Hands up if you’re from or live in Cuba? We want to hear about these garden programs; there is all kinds of confusing information about them and some of these stats have probably evolved over time.
Cuban urban gardens started as a response to the economic crisis of the early ’90s following the collapse of the Soviet Union. Cuba, heavily dependent on food imports, shifted to local food production. Here’s where things get tricky; there are literally a whole bunch of conflicting statistics about the gardens shared across a range of fairly reputable sources such as:
- The urban farms produce over 65% of the country’s food on only 25% of its land.
- The 300,000 urban farms generated 50% of the national fresh produce, annually yielding 20 kg per square meter of fruits, vegetables, 39 million kgs of meat and 216 million eggs in 2016.
- In Havana, agriculture occupies 46% of the city’s surface. Generated food surplus goes to social needs: up to 10% of the local produce goes to schools, hospitals and universities at subsidized prices.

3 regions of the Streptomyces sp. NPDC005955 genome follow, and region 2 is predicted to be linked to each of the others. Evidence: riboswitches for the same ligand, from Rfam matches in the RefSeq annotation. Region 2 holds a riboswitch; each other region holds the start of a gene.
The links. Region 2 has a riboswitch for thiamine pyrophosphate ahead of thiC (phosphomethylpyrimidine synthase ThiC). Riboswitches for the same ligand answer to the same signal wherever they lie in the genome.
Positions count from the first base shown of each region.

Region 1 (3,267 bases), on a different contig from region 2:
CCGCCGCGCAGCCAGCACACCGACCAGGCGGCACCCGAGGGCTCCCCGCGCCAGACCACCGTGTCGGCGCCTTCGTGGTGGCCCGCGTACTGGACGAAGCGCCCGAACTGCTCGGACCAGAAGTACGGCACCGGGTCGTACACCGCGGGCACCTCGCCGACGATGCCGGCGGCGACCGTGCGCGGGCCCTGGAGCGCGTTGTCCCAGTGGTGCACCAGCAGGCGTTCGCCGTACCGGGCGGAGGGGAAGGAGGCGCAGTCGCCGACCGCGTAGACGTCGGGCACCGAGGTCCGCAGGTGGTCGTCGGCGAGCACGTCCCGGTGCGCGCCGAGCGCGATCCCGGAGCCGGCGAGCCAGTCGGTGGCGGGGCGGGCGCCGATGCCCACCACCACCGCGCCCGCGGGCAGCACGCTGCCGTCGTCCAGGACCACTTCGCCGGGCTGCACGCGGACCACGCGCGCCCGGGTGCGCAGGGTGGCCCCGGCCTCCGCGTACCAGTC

- Nearly one-third of Cuba’s land is used for farming (historically these were sugarcane farms for export)
- Decent govt and external figures however show Cuba currently imports 60-80% of the food it consumes, at a cost of about $2bn a year.
So what’s true? The UN agrees that the country is on track to meet the #SDG on Zero Hunger. In any case, there is clearly quite an amount of urban farming happening; at either a total success or utter failure or somewhere in between. But we can learn that it’s possible to transform our cities, reuse our lands and encourage small scaling farming which is happening in Cuba. And depending on the results we can learn the incentives that are required._
Who knows more or has some extra time for research? We’d love to hear what the impact of all this is in 2020._
Sources: FAO, Resilience, Monthly Review, NACLA, City Lab, Reuters, WEF, Urban Agriculture in Cuba: Alternative Legal Structures, Crisis and Change